>>>>>>> original objects if wanted (which is likely). Writting
>>>>>>> np.asarray(mymemview) is kind of annoying.
>>>>>> It is going to be very confusing to have type(mymemview),
>>>>>> repr(mymemview), and so on come out as NumPy arrays, but not have the
>>>>>> full API of NumPy. Unless you auto-convert on getattr to...
>>>>> Yeah, the idea is as very simple, as you mention, just keep the object
>>>>> around cached, and when you slice construct one lazily.
>>>>>> If you want to eradicate the distinction between the backing array and
>>>>>> the memory view and make it transparent, I really suggest you kick back
>>>>>> alive np.ndarray (it can exist in some 'unrealized' state with delayed
>>>>>> construction after slicing, and so on). Implementation much the same
>>>>>> either way, it is all about how it is presented to the user.
>>>>> You mean the buffer syntax?
>>>>>> Something like mymemview.asobject() could work though, and while not
>>>>>> much shorter, it would have some polymorphism that np.asarray does not
>>>>>> have (based probably on some custom PEP 3118 extension)
>>>>> I was thinking you could allow the user to register a callback, and
>>>>> use that to coerce from a memoryview back to an object (given a
>>>>> memoryview object). For numpy this would be np.asarray, and the
>>>>> implementation is allowed to cache the result (which it will).
>>>>> It may be too magicky though... but it will be convenient. The
>>>>> memoryview will act as a subclass, meaning that any of its methods
>>>>> will override methods of the converted object.
>>>> My point was that this seems *way* to magicky.
>>>> Beyond "confusing users" and so on that are sort of subjective, here's a
>>>> fundamental problem for you: We're making it very difficult to type-infer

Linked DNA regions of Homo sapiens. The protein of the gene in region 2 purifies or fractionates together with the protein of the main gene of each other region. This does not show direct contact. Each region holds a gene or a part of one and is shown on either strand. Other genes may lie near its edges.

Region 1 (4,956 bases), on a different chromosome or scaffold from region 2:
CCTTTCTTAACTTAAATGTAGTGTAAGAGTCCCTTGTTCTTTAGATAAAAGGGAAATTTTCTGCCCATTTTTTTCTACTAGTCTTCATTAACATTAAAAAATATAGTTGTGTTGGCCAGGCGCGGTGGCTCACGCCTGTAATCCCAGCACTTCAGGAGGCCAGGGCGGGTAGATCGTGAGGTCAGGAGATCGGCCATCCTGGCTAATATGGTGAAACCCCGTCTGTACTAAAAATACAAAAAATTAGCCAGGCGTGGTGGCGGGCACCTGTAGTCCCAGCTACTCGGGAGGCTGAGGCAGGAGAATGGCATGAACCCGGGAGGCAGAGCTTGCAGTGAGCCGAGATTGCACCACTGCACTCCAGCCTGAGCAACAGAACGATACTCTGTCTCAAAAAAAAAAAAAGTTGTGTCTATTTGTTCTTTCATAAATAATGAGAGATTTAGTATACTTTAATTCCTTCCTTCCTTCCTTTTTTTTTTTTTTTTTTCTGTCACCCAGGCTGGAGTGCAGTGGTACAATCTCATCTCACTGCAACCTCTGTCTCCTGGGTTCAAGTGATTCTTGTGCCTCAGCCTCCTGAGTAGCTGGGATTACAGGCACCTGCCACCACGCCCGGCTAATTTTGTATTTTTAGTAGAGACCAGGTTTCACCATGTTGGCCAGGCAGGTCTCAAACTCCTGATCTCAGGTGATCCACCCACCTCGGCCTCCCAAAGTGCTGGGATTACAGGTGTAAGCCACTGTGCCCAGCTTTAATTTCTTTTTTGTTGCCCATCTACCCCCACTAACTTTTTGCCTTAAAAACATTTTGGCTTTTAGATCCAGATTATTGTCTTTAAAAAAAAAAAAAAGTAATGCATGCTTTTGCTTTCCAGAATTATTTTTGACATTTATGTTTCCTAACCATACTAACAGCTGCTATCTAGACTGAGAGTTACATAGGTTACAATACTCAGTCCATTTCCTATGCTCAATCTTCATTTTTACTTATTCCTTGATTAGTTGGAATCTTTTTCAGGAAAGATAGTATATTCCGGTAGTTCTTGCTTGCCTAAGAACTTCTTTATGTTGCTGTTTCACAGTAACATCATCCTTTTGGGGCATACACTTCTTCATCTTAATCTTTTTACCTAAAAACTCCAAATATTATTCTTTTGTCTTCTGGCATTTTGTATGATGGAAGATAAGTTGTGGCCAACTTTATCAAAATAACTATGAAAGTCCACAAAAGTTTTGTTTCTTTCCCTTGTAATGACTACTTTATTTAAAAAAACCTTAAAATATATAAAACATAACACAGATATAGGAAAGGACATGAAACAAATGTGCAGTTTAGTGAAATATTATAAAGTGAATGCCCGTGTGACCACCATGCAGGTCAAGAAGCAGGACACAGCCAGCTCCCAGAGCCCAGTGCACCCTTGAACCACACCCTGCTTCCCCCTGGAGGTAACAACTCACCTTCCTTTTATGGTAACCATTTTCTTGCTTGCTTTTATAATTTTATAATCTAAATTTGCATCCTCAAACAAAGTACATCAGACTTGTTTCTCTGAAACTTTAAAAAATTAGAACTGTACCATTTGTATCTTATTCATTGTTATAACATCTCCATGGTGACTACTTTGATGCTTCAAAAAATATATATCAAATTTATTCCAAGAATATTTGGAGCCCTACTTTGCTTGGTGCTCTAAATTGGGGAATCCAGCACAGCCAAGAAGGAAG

>>>> memoryviews. Consider:
>>>> cdef double[:] x = ...
>>>> y = x
>>>> print y.shape
>>>> Now, because y is not typed, you're semantically throwing in a conversion
>>>> on line 2, so that line 3 says that you want the attribute access to be
>>>> invoked on "whatever object x coerced back to". And we have no idea what
>>>> kind of object that is.
>>>> If you don't transparently convert to object, it'd be safe to automatically
>>>> infer y as a double[:].
>>> Why can't y be inferred as the type of x due to the assignment?
>>>> On a related note, I've said before that I dislike the notion of
>>>> cdef double[:] mview = obj
>>>> I'd rather like
>>>> cdef double[:] mview = double[:](obj)
>>> Why? We currently allow
>>>      cdef char* s = some_py_bytes_string
>>> Auto-coercion is a serious part of the language, and I don't see the
>>> advantage of requiring the redundancy in the case above. It's clear enough
>>> to me what the typed assignment is intended to mean: get me a buffer view
>>> on the object, regardless of what it is.
>>>> I support Robert in that "np.ndarray[double]" is the syntax to use when you
>>>> want this kind of transparent "be an object when I need to and a memory